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Maurice Ravel took a compositional interest not only in the Spanish bolero, but also in the Viennese waltz. In March 1920, he completed the score of the work consistently entitled La Valse, about which he later remarked in an interview: "It is a dancing, spinning, almost hallucinating ecstasy, an increasingly passionate and exhausting whirl of dancers who get carried away in exuberance." But there are also some grotesque distortions. They remind us that this composition, in addition to the sonorous glorification of the Belle Époque, also represents the dance on a volcano that was already deflagrating at the time.
Maurice Ravel took a compositional interest not only in the Spanish bolero, but also in the Viennese waltz. In March 1920, he completed the score of the work consistently entitled La Valse, about which he later remarked in an interview: "It is a dancing, spinning, almost hallucinating ecstasy, an increasingly passionate and exhausting whirl of dancers who get carried away in exuberance." But there are also some grotesque distortions. They remind us that this composition, in addition to the sonorous glorification of the Belle Époque, also represents the dance on a volcano that was already deflagrating at the time.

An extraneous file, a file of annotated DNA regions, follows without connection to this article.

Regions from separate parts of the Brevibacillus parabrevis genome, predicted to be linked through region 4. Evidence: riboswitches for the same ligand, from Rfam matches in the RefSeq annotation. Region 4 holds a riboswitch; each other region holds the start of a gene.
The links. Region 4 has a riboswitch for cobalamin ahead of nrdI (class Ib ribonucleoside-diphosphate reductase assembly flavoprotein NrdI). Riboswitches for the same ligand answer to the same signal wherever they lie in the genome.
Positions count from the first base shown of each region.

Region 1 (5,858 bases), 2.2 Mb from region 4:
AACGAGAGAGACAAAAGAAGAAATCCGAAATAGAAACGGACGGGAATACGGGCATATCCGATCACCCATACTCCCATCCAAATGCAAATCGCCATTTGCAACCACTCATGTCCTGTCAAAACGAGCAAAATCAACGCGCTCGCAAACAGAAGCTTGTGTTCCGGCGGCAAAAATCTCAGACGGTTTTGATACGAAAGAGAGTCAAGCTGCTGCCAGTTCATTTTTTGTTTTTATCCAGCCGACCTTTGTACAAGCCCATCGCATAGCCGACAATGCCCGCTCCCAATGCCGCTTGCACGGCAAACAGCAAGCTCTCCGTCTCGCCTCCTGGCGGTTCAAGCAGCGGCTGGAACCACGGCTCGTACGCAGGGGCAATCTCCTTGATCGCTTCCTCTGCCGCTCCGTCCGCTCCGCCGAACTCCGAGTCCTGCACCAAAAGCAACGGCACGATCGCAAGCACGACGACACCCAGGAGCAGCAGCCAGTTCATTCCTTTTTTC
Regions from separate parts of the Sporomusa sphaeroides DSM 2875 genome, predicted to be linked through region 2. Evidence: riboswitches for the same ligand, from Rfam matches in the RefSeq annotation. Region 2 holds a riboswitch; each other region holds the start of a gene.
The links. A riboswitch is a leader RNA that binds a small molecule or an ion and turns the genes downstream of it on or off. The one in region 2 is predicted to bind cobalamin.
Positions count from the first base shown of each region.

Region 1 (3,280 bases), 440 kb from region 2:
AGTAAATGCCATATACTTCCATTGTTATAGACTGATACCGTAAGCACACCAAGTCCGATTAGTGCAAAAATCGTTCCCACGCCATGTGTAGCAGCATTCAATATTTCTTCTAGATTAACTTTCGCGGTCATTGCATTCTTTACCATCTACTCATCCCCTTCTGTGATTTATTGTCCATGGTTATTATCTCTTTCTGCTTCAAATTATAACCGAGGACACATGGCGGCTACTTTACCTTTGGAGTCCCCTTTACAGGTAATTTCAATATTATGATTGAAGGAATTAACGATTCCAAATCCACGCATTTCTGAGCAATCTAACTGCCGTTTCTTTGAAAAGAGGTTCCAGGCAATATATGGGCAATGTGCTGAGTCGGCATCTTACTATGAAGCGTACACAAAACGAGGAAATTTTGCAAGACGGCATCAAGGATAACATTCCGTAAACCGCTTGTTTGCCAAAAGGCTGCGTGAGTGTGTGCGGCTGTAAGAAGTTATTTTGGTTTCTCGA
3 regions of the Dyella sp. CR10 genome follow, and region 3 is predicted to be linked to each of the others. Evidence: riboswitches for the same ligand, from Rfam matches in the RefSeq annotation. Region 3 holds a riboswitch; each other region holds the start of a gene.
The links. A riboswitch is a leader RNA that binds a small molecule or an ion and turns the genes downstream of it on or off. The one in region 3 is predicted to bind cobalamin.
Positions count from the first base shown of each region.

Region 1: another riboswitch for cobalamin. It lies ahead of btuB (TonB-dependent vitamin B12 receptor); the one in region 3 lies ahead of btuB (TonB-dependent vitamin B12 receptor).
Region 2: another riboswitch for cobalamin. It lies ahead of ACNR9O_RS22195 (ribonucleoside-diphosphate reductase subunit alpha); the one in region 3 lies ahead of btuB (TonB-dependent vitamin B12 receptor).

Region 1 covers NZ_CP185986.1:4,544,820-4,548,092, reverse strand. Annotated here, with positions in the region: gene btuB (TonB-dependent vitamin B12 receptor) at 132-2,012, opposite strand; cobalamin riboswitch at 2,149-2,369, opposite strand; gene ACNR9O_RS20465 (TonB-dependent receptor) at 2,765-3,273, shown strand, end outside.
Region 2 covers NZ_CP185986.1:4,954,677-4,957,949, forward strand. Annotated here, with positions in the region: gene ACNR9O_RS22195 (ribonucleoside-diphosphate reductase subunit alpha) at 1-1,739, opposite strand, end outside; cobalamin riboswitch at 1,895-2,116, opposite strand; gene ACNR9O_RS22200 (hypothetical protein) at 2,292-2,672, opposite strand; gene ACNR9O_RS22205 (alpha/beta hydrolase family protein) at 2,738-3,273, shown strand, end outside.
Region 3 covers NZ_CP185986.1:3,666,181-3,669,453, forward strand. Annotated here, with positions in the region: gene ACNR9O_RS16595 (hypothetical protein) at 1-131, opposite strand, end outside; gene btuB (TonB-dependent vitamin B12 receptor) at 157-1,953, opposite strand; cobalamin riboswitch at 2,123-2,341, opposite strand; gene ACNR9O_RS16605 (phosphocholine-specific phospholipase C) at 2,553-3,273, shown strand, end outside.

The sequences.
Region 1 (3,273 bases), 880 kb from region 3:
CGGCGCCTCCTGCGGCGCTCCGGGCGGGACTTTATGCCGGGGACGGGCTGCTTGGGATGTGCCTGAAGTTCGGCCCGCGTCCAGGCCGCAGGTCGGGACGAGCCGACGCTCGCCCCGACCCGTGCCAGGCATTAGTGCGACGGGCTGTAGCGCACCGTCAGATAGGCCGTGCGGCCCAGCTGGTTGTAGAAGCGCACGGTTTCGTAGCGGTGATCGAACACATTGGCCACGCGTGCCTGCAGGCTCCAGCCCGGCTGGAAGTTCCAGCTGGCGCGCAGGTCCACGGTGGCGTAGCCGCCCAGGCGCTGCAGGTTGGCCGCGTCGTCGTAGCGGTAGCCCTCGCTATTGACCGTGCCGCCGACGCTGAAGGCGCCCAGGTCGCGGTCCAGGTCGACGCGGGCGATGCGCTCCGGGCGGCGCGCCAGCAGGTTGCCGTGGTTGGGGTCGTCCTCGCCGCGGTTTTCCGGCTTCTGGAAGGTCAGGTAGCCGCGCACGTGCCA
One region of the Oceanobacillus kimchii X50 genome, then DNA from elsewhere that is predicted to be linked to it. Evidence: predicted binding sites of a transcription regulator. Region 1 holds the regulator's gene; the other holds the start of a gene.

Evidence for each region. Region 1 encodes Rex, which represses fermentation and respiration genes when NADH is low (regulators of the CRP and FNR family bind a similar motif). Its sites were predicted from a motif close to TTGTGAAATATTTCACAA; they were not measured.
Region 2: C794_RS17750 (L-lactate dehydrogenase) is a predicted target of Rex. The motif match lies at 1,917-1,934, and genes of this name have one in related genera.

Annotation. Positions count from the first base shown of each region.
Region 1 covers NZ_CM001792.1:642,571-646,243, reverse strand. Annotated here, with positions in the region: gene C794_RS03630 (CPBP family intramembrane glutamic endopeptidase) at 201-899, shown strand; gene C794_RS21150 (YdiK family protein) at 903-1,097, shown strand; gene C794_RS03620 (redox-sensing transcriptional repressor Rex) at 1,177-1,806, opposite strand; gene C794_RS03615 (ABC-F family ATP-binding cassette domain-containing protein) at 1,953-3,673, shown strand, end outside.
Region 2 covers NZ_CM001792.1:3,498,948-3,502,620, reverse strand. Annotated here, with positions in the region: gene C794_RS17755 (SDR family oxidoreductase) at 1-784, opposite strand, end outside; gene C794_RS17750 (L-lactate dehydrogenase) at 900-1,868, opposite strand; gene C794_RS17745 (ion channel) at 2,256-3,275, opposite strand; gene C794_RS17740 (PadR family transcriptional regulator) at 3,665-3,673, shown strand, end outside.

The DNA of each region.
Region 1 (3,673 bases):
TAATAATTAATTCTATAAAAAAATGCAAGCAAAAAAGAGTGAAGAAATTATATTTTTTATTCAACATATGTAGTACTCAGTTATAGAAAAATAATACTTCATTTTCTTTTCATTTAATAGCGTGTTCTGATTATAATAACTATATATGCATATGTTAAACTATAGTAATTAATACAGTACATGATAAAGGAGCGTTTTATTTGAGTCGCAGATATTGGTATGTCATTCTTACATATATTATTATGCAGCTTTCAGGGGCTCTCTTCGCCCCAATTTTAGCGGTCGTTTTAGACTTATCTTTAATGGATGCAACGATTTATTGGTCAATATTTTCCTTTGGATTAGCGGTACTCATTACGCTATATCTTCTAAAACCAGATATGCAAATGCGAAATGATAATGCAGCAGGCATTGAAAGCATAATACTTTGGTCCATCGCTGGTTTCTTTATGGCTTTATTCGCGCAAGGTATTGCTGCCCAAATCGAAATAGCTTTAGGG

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Maurice Ravel took a compositional interest not only in the Spanish bolero, but also in the Viennese waltz. In March 1920, he completed the score of the work consistently entitled La Valse, about which he later remarked in an interview: "It is a dancing, spinning, almost hallucinating ecstasy, an increasingly passionate and exhausting whirl of dancers who get carried away in exuberance." But there are also some grotesque distortions. They remind us that this composition, in addition to the sonorous glorification of the Belle Époque, also represents the dance on a volcano that was already deflagrating at the time.
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